We value thoughtful comments representing a range of views that make their point quickly and politely. We make an effort to protect discussions from repeated comments either by the same reader or different readers.
We follow the same standards for taste as the daily newspaper. A few things we won't tolerate: personal attacks, obscenity, vulgarity, profanity (including expletives and letters followed by dashes), commercial promotion, impersonations, incoherence, proselytizing and SHOUTING. Don't include URLs to Web sites.
We do not edit comments. They are either approved or deleted. We reserve the right to edit a comment that is quoted or excerpted in an article. In this case, we may fix spelling and punctuation.
We welcome strong opinions and criticism of our work, but we don't want comments to become bogged down with discussions of our policies and we will moderate accordingly.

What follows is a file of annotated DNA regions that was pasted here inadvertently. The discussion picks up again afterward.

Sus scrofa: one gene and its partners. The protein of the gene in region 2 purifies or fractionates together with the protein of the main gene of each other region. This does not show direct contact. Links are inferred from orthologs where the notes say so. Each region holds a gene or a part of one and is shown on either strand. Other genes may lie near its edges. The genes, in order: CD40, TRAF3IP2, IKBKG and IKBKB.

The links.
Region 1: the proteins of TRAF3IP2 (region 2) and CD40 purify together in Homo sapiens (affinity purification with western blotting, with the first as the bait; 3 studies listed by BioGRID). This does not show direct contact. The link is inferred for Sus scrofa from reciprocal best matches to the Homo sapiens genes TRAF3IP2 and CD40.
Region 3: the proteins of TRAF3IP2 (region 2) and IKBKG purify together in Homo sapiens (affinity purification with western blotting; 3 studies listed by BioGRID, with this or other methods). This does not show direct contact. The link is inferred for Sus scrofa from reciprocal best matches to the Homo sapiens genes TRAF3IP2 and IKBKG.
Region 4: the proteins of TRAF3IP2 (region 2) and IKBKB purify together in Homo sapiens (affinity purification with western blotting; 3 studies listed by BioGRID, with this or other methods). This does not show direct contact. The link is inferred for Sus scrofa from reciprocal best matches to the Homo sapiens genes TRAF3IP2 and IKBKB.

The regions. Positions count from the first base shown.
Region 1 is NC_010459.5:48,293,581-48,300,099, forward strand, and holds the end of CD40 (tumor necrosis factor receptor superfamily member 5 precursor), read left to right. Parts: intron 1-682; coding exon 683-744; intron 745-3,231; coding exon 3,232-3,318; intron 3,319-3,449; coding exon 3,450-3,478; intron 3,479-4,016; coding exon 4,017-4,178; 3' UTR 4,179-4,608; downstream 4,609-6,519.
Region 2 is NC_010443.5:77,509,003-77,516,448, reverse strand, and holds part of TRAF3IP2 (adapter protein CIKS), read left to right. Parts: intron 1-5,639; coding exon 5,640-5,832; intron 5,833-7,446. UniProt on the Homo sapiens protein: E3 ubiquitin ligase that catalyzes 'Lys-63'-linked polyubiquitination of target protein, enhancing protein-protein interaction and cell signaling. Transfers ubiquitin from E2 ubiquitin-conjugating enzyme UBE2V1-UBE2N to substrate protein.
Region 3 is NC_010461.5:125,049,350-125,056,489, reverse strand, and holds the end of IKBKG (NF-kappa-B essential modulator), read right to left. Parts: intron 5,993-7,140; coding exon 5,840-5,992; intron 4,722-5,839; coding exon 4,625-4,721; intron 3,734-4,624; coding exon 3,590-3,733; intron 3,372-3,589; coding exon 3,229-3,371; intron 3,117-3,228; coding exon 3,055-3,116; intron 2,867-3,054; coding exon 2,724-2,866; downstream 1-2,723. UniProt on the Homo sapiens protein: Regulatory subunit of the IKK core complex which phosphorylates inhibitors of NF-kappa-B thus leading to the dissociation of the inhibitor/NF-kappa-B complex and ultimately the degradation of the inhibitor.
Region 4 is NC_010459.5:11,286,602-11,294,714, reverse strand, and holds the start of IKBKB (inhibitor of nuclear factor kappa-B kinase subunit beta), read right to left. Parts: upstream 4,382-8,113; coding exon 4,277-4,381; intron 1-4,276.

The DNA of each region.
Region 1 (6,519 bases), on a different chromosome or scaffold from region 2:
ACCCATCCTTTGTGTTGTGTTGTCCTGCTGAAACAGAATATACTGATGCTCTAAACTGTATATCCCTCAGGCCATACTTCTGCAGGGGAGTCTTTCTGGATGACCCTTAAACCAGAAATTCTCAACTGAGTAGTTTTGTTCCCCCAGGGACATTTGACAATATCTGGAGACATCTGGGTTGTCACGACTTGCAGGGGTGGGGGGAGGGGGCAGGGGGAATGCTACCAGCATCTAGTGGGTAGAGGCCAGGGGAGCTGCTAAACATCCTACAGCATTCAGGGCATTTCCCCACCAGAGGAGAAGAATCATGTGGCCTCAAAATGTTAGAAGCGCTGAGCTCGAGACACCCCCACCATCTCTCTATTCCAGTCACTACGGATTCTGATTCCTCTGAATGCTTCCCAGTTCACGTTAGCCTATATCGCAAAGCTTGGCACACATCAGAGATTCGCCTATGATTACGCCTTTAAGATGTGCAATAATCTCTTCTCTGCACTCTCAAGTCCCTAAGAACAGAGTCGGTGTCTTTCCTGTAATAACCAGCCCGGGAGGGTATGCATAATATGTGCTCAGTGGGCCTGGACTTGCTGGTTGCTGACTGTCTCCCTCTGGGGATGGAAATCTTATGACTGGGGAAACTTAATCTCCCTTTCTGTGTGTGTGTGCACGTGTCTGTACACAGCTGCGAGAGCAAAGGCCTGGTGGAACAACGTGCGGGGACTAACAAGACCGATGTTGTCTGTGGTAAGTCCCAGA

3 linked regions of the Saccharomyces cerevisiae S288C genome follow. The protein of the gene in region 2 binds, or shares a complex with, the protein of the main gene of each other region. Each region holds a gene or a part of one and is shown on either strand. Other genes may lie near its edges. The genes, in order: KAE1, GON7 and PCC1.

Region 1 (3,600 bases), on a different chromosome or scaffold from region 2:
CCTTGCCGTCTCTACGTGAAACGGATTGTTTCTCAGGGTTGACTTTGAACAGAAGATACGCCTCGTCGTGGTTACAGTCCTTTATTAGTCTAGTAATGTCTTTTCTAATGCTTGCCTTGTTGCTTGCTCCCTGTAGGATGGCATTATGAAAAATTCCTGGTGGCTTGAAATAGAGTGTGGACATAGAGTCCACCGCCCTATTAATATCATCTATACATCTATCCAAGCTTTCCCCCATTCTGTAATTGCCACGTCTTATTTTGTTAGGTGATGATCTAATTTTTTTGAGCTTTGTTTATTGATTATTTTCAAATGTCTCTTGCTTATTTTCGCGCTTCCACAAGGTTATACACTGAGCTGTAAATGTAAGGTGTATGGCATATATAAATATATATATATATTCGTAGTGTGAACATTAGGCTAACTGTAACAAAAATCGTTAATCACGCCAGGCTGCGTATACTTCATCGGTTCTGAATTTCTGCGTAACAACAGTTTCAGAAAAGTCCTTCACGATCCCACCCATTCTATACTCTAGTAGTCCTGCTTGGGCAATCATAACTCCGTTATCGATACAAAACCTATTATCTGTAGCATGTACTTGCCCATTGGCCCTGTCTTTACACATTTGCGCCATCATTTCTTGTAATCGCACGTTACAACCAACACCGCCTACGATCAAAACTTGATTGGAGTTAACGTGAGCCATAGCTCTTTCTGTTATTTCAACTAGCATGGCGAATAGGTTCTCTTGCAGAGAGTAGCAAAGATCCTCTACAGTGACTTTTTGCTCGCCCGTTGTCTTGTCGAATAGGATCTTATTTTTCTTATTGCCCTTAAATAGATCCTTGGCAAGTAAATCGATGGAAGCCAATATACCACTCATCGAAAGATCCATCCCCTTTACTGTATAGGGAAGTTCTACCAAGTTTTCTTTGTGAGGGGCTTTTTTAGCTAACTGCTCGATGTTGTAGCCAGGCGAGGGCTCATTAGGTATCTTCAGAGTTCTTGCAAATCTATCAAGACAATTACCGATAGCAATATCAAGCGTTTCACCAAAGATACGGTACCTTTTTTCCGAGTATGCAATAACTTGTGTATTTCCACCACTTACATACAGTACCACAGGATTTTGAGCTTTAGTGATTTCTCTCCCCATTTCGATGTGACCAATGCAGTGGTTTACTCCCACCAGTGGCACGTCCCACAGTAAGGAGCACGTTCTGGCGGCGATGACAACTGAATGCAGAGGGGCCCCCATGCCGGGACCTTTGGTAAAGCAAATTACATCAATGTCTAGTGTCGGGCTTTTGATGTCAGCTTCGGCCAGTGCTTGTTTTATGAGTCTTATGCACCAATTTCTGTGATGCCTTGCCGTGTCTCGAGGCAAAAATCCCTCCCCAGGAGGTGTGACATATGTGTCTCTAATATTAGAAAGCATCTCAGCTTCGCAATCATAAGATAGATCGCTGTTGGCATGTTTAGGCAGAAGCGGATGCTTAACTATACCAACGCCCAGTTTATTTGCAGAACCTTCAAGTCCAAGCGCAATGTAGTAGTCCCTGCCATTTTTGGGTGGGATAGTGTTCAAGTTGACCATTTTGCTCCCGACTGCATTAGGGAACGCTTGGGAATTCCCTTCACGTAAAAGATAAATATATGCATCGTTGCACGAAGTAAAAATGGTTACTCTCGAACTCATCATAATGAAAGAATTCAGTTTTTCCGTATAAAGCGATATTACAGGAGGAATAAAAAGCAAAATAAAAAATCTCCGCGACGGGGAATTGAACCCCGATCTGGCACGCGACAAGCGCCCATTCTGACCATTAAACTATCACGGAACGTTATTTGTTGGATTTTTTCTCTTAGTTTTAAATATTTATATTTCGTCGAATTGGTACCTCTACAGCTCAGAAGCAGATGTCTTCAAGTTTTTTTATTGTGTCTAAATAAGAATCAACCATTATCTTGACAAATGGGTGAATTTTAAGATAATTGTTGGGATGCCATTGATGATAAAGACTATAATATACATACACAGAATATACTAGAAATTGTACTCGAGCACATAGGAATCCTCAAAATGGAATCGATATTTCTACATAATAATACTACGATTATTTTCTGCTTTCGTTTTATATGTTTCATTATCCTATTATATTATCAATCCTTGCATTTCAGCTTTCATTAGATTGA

We appreciate it when readers and people quoted in articles or blog posts point out errors of fact or emphasis and will investigate all assertions. But these suggestions should be sent via e-mail. To avoid distracting other readers, we won't publish comments that suggest a correction. Instead, corrections will be made in a blog post or in an article.
- Ford City budget may not be final
- Babies welcomed to the world in holiday style
- Angel trees feature pets from shelter
- 2,200 union employees of ATI lose coverage
- November spared Valley effects of wintry weather
- Mentor takes young Brackenridge hunter under his wing
- Eastern Pa. man jailed in Armstrong County
- Shoppers can buy gifts for seniors through Home Instead program
- Starkey: Tomlin lived in his fears
- Penguins’ reshuffled top line of Crosby, Dupuis, Kunitz looks familiar
- Demand for surveillance systems boosts sales for Vector Security